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House Ethics Committee reviewing sexual misconduct, obstruction allegations against Matt Gaetz

Gaetz discusses leading McCarthy's ouster
Rep. Matt Gaetz discusses leading McCarthy's ouster as House speaker 06:15

Washington — The House Ethics Committee revealed in an unusual statement on Tuesday the status of its investigation of GOP Rep. Matt Gaetz of Florida on allegations ranging from sexual misconduct, drug use and obstruction.

The statement noted there has been a "significant and unusual amount of public reporting on the Committee's activities this Congress," and said "much of that reporting has been inaccurate." The panel disclosed which allegations it is continuing to review about Gaetz and which it is not. 

According to the release, the committee is still examining whether Gaetz may have "engaged in sexual misconduct and illicit drug use, accepted improper gifts, dispensed special privileges and favors to individuals with whom he had a personal relationship, and sought to obstruct government investigations of his conduct."

The committee, after speaking with over a dozen witnesses and reviewing thousands of pages of documents, said it has found that some allegations merit further review, and it also "identified additional allegations." The statement acknowledged "the difficulty in obtaining relevant information from Representative Gaetz and others." 

Multiple sources familiar with the committee's work tell CBS News that at least four women have told the House Ethics Committee in recent months they were paid to go to parties that had sex and drugs that Gaetz attended. These sources previously told CBS News at least one of those women said she had sexual relations with Gaetz and Justice Department prosecutors were previously looking at whether she was underage when the sexual relationship began. 

Rep. Matt Gaetz questions Attorney General Merrick Garland during a hearing by the House Judiciary Committee, in Washington, D.C., June 4, 2024.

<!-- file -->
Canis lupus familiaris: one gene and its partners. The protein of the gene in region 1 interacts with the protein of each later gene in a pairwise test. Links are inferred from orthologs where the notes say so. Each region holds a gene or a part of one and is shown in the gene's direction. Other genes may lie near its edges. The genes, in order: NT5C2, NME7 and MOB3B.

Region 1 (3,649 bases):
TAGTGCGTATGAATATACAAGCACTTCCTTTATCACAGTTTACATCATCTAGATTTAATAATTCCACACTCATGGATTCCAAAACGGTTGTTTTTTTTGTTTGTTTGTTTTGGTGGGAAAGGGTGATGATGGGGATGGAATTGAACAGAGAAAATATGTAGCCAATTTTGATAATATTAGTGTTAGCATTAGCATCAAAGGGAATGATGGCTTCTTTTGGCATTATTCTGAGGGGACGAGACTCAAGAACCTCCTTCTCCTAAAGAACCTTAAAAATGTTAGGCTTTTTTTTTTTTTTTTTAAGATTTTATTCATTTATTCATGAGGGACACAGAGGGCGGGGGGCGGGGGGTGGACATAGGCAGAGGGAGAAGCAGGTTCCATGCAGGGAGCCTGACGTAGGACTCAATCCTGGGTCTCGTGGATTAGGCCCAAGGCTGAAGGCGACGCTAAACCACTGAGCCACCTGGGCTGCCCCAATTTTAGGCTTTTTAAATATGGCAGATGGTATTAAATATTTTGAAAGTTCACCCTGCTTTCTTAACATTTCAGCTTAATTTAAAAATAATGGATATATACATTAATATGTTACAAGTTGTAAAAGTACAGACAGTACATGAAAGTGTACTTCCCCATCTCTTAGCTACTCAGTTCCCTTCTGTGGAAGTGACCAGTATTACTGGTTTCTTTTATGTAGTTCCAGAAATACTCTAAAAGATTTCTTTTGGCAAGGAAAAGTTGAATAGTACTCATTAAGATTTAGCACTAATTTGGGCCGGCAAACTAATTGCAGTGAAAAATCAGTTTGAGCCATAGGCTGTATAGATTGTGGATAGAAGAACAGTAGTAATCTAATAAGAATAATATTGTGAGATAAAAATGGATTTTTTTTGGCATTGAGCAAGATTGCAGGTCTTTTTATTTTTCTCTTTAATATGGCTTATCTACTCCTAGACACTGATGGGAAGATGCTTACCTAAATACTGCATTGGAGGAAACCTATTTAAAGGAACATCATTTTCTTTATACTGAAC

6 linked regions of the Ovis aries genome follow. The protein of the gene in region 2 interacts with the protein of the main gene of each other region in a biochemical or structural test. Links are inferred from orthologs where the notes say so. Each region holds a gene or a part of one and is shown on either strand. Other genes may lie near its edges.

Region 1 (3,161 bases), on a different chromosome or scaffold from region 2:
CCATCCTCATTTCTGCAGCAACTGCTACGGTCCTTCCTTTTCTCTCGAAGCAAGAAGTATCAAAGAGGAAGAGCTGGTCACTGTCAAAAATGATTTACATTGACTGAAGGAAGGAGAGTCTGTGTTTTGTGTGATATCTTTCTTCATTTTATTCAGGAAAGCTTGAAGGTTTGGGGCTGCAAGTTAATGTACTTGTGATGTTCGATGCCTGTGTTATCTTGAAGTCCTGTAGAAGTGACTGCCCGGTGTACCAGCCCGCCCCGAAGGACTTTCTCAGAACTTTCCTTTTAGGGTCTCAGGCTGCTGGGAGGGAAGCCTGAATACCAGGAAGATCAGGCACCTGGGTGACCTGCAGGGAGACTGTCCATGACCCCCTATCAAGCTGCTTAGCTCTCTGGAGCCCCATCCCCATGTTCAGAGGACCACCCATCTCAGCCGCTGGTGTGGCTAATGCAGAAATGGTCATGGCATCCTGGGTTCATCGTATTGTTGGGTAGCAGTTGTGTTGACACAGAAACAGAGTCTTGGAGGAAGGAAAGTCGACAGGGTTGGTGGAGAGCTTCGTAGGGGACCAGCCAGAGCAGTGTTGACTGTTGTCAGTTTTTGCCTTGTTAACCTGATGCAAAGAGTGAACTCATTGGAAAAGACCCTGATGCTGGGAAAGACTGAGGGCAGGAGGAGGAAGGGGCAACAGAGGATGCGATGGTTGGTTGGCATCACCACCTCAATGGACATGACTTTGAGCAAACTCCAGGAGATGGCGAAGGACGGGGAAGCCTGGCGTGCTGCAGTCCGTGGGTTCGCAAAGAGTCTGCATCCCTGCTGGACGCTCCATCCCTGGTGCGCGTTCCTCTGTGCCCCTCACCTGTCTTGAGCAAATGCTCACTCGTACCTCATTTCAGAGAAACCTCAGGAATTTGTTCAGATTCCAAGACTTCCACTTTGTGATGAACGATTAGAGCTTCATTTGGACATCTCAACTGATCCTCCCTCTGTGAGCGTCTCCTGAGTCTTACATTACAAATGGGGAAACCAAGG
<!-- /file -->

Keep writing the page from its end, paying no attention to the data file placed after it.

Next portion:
Rep. Matt Gaetz questions Attorney General Merrick Garland during a hearing by the House Judiciary Committee in Washington, D.C., June 4, 2024. ALLISON BAILEY/Middle East Images/AFP via Getty Images

The House Ethics Committee said it is not taking any further actions on the allegations that Gaetz "may have shared inappropriate images or videos on the House floor, misused state identification records, converted campaign funds to personal use, and/or accepted a bribe or improper gratuity."

CBS News reported in January that investigators with the committee appeared to be taking a deeper look at a closed federal probe into Gaetz. The Justice Department last year declined to charge Gaetz in its sex trafficking investigation. The four-term congressman has been under investigation for several years to determine if he violated sex trafficking laws and obstructed justice in that probe. Gaetz has said he has never paid for sex nor had sex with an underage girl. The Ethics Committee put its probe on hold as the Justice Department investigation unfolded.

The committee emphasized that the existence of an investigation does not mean violations of federal law have occurred. Gaetz has denied all of the allegations. 

On Monday, before the committee released its statement, Gaetz accused the panel of "now opening new frivolous investigations," and he blamed former House Speaker Kevin McCarthy. Gaetz led the charge to oust McCarthy last year. 

"The House Ethics Committee has closed four probes into me, which emerged from lies intended solely to smear me," he wrote on X. "Instead of working with me to ban Congressional stock trading, the Ethics Committee is now opening new frivolous investigations. They are doing this to avoid the obvious fact that every investigation into me ends the same way: my exoneration. This is Soviet. Kevin McCarthy showed them the man, and they are now trying to find the crime. I work for Northwest Floridians who won't be swayed by this nonsense and McCarthy and his goons know it."

Michael Kaplan and Scott MacFarlane contributed reporting.

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